The only professorship in Germany to date, one master's programme, one laboratory with worldwide unique equipment and the corresponding research results: The University of Würzburg is leading in the field of biofabrication.

Paul Dalton is presently the only professor of biofabrication in Germany. About a year ago, the Australian researcher relocated to the Würzburg department for...

Im Focus: Basel Physicists Develop Efficient Method of Signal Transmission from Nanocomponents

Physicists have developed an innovative method that could enable the efficient use of nanocomponents in electronic circuits. To achieve this, they have developed a layout in which a nanocomponent is connected to two electrical conductors, which uncouple the electrical signal in a highly efficient manner. The scientists at the Department of Physics and the Swiss Nanoscience Institute at the University of Basel have published their results in the scientific journal “Nature Communications” together with their colleagues from ETH Zurich.

Electronic components are becoming smaller and smaller. Components measuring just a few nanometers – the size of around ten atoms – are already being produced...

Im Focus: IoT-based Advanced Automobile Parking Navigation System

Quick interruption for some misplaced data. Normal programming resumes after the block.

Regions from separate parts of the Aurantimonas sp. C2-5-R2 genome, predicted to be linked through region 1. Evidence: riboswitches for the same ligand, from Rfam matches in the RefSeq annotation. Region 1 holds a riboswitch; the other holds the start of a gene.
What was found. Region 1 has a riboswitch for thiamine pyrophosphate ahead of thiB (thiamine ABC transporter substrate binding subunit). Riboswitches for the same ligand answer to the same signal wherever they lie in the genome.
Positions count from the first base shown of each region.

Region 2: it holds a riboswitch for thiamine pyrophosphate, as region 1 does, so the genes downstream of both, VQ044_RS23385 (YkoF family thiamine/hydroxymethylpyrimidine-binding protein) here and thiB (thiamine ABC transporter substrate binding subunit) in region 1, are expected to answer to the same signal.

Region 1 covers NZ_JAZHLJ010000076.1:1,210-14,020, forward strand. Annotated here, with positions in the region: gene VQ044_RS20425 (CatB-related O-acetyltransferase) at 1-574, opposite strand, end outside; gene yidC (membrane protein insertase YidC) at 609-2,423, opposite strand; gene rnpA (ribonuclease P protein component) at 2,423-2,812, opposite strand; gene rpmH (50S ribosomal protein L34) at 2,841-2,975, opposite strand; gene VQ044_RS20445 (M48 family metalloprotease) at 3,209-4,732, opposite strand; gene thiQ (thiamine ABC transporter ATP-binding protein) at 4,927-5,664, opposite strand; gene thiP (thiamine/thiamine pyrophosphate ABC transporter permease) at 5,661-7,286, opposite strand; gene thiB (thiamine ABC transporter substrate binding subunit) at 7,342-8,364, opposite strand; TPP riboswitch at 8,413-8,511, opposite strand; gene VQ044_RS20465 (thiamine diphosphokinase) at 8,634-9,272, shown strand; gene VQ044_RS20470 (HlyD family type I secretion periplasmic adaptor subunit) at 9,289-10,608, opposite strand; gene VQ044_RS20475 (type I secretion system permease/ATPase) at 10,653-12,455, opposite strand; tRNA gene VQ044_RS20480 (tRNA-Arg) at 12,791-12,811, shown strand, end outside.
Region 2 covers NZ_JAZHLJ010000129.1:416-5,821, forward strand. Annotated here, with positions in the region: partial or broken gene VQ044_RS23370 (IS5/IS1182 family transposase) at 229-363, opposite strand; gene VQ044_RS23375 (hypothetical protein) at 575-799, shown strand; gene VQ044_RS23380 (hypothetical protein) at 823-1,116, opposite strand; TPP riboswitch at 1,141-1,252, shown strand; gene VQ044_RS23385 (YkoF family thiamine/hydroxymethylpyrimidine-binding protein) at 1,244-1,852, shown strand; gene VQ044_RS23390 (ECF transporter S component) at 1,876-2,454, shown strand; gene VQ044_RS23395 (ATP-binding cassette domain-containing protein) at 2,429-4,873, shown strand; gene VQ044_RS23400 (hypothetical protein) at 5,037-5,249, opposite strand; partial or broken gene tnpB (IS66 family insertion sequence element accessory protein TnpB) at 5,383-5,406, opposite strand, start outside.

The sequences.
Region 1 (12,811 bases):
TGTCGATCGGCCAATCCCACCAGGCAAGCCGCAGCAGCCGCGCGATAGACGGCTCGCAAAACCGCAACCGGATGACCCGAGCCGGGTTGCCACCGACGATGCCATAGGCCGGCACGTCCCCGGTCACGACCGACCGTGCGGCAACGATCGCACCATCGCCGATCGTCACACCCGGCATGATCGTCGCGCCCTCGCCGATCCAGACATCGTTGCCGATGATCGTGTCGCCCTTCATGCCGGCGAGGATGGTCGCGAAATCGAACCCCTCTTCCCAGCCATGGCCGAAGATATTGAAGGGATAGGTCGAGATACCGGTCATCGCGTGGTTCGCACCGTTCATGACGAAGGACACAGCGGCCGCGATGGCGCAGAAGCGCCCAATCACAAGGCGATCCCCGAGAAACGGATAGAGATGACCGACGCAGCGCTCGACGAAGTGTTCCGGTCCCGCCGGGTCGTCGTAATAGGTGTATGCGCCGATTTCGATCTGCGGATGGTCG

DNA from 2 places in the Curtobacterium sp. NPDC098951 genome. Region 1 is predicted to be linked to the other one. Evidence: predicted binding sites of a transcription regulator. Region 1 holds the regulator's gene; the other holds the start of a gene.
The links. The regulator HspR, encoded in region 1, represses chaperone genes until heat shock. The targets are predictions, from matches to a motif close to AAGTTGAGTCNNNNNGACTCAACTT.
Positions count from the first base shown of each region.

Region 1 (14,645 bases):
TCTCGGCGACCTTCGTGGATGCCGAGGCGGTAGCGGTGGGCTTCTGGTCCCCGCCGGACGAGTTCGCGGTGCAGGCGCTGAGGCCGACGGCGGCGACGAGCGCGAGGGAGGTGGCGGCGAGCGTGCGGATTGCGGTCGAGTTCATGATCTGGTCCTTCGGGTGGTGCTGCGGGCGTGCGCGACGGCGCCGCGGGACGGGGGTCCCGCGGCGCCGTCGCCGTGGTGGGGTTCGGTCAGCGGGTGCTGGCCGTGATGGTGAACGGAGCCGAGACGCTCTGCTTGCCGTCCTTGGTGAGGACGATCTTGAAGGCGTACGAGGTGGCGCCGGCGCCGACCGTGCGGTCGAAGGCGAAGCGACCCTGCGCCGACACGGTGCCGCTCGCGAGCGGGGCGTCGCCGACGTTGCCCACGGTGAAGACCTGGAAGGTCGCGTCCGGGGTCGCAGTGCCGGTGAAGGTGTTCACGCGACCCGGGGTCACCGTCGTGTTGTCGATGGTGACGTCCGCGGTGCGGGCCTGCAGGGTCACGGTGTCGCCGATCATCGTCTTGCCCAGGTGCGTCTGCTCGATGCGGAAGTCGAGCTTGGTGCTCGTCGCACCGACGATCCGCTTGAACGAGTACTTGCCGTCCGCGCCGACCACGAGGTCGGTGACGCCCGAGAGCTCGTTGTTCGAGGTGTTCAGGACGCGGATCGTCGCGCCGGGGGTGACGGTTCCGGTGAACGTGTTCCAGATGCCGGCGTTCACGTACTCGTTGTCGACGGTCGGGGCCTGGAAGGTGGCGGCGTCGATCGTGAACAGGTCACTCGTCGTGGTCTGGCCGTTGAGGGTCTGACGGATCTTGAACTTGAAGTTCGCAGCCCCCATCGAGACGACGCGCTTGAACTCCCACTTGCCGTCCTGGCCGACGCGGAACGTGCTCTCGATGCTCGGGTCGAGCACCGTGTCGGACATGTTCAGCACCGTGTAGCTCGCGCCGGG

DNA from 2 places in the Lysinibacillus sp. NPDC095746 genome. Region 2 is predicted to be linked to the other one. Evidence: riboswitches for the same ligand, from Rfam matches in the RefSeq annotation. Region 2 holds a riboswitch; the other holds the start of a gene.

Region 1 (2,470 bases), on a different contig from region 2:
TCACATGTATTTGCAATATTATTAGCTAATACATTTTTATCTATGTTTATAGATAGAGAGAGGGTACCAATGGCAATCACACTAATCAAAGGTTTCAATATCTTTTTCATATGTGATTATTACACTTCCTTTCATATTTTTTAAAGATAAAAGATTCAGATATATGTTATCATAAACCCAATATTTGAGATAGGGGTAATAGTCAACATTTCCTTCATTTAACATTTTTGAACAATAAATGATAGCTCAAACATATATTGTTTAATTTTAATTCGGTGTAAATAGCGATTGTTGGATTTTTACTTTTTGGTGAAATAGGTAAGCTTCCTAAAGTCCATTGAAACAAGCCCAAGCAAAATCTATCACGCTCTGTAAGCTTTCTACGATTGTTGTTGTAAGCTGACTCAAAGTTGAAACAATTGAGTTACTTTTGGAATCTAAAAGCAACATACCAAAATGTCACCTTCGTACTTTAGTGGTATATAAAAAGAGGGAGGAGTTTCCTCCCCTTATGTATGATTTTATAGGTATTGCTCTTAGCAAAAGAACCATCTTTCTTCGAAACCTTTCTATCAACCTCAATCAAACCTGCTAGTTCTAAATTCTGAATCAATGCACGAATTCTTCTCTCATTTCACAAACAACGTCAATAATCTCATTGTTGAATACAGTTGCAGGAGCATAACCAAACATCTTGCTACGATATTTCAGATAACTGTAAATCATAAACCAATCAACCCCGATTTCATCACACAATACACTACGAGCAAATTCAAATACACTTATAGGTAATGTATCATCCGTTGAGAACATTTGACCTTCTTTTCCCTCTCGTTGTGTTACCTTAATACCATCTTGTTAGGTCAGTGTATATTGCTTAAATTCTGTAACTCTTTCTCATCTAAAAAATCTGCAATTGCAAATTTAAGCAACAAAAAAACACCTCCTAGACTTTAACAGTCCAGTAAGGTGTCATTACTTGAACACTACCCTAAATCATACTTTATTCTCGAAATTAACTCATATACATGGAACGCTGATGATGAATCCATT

Development and implementation of an advanced automobile parking navigation platform for parking services

To fulfill the requirements of the industry, PolyU researchers developed the Advanced Automobile Parking Navigation Platform, which includes smart devices,...

All Focus news of the innovation-report >>>

Anzeige

Anzeige

Event News

International symposium: trends in spatial analysis and modelling for a more sustainable land use

20.05.2015 | Event News

15th conference of the International Association of Colloid and Interface Scientists

18.05.2015 | Event News

EHFG 2015: Securing health in Europe. Balancing priorities, sharing responsibilities

12.05.2015 | Event News

 
Latest News

Quasi-sexual gene transfer drives genetic diversity of hot spring bacteria

29.05.2015 | Life Sciences

First Eastern Pacific tropical depression runs ahead of dawn

29.05.2015 | Earth Sciences

Donuts, math, and superdense teleportation of quantum information

29.05.2015 | Physics and Astronomy

VideoLinks
B2B-VideoLinks
More VideoLinks >>>